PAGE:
According to an IPCC report, deforestation is responsible for almost 10 per cent of global greenhouse gas emissions
The United Nations (UN) climate talks reached a consensus in Bonn on global forest protection. Recognising the need to protect this precious resource, member states went a step ahead to introduce Reducing Emissions from Deforestation and Forest Degradation (REDD+) scheme.
The new plan is an improvement upon the already existing REDD scheme. The new plan on forest protection would be part of the Paris climate summit in December.
“It was successful…we all got a little of what we wanted,” said Ghana negotiator Yaw Osafo, who represented the Africa group at the meeting.
Gustavo Silva-Chávez of Washington-based non-profit, Forest Trends, said, “Negotiators decided to agree instead of letting the issue drag on into the larger Paris talks.”
“While the details of REDD+ mechanism are fixed on paper, the Paris deal must make sure it works on the ground.”
Reasons to worry
Land degradation, deterioration of forested areas and deforestation have gained momentum over the years. According to the fifth assessment report by the Intergovernmental Panel on Climate Change (IPCC), deforestation is responsible for almost 10 per cent of global greenhouse gas (GHG) emissions. Forests are absorbers of carbon dioxide (Co2) and help in reducing the level of CO2 in the atmosphere.
Recognising rights of locals
Another important issue discussed during the talks was how to respect the rights of indigenous people and forest dwellers. According to the participants, there have been several instances in the past, especially in South America and Africa, where locals have been displaced without compensation to give way to development projects.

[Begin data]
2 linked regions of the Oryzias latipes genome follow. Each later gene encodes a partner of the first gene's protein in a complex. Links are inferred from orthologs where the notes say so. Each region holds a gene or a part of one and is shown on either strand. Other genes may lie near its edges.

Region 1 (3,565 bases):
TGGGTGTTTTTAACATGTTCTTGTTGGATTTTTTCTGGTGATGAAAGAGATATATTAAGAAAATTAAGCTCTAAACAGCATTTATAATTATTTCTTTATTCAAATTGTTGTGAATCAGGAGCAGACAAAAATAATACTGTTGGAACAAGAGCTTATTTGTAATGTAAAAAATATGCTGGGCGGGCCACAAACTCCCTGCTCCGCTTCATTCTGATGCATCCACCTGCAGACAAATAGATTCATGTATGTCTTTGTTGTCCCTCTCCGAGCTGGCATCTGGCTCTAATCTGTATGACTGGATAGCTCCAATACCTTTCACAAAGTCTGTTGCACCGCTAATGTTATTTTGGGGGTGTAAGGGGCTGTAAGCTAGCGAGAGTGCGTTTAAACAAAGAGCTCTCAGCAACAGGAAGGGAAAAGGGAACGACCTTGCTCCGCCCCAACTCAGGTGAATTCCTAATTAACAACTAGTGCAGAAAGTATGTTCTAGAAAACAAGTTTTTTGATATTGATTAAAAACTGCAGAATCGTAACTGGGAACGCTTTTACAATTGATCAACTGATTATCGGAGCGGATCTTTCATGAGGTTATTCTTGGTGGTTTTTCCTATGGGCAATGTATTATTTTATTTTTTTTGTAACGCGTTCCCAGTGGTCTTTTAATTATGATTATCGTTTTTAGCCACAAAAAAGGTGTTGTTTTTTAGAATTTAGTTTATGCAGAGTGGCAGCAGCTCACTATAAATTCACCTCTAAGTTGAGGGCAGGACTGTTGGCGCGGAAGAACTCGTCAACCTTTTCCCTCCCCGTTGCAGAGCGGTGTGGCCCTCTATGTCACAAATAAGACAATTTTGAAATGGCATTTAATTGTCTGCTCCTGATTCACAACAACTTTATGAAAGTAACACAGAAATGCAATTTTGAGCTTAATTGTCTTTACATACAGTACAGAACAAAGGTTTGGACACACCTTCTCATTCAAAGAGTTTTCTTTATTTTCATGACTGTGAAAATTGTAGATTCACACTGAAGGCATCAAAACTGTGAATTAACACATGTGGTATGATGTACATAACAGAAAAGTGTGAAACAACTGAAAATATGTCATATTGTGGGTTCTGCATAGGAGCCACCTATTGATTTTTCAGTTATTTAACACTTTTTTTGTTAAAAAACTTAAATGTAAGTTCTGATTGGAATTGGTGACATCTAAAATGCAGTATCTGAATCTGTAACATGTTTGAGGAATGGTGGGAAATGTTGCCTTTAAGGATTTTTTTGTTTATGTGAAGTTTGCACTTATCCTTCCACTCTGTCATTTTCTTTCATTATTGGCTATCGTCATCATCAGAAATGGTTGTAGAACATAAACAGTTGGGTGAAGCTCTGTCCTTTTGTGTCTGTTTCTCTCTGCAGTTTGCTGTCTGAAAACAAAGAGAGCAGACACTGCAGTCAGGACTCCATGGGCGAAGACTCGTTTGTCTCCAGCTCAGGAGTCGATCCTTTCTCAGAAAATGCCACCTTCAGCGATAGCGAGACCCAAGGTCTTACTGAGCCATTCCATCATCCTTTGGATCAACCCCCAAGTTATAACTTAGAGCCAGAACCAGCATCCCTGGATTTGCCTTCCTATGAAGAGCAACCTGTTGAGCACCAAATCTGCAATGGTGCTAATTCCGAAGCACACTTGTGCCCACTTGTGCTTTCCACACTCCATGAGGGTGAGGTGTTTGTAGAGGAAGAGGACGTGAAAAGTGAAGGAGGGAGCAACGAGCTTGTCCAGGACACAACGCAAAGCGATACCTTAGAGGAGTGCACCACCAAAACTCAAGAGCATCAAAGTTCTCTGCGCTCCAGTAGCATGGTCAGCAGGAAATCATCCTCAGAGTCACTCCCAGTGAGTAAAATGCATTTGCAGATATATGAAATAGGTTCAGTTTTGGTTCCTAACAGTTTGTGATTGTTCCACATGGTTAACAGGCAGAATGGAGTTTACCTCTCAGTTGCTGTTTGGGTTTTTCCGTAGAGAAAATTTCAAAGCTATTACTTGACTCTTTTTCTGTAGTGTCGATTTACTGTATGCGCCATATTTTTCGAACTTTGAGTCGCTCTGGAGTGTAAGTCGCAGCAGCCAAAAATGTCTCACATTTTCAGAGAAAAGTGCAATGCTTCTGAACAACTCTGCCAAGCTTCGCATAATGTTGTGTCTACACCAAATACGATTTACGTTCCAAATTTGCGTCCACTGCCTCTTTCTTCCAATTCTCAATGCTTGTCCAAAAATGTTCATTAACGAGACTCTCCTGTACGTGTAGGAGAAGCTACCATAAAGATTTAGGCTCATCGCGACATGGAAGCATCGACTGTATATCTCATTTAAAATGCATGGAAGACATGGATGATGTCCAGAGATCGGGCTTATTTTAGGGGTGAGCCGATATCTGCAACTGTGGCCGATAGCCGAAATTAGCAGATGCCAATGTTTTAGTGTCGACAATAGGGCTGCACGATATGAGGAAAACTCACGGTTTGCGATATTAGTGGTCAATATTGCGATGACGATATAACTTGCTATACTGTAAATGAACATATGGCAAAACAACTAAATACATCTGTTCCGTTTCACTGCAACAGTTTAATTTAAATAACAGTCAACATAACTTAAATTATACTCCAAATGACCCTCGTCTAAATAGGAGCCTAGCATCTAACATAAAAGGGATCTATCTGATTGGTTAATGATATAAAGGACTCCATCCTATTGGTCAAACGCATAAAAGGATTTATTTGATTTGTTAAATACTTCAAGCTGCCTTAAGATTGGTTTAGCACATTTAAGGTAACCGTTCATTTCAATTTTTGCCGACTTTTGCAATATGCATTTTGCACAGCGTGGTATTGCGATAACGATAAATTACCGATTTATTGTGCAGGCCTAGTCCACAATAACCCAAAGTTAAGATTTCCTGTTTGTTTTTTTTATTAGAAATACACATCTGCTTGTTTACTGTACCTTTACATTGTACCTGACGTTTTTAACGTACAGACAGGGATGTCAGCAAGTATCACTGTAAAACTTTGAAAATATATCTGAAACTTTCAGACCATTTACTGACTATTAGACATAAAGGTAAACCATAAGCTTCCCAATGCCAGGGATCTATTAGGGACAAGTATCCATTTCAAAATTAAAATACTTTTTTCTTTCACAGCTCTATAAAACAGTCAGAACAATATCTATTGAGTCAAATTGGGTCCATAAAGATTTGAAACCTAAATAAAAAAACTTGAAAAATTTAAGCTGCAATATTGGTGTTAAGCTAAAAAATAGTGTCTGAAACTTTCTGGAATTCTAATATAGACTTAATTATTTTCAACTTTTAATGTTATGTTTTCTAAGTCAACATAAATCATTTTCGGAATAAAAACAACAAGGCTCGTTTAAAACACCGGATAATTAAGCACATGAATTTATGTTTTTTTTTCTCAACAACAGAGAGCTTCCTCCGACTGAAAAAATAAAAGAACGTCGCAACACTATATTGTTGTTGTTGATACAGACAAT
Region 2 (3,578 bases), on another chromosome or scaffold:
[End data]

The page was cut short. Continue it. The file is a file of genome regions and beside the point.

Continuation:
The REDD+ plan involves transparency and deals with how respective countries will safeguard the rights of indigenous people and at the same time conserve biodiversity in their programmes on forest protection. It also covers ways of identifying the benefits of forest conservation programmes and preventing deforestation.
“These decisions were important for REDD+ schemes to be able to gain financial support from sources such as the World Bank-led forest carbon fund and the Green Climate Fund,” said Niranjali Amerasinghe of the Washington-based Center for International Environmental Law (CIEL). It is a law firm which looks at strengthening environmental law and policy.
A long way to go
Brazil was the only country which provided a summary of its implementation of rights to safeguard forests, but it received flak for not being comprehensive.
Sebastián Cárdenas Medina of Ecuador’s Centre for Planning and Social Science (CEPLAES) was quoted by the Thomson Reuters Foundation as saying, “The role of stakeholders (on forest protection) was uncertain in creating safeguards ... There is no mechanism for participation (of local people), so for us it is a big risk.”
In a statement submitted to the Subsidiary Body for Scientific and Technological Advice (SBSTA 42), Adrian Yeo, speaking on behalf of Climate Action Network, said “Resolving pending technical issues in relation to REDD+ non-carbon benefits and development of safeguard information systems (SIS) is crucial... there is a risk that SIS will fail to demonstrate that safeguards are being respected; and thus, result in significant negative social and environmental impacts and jeopardise the ability of REDD+ to mitigate climate change.”
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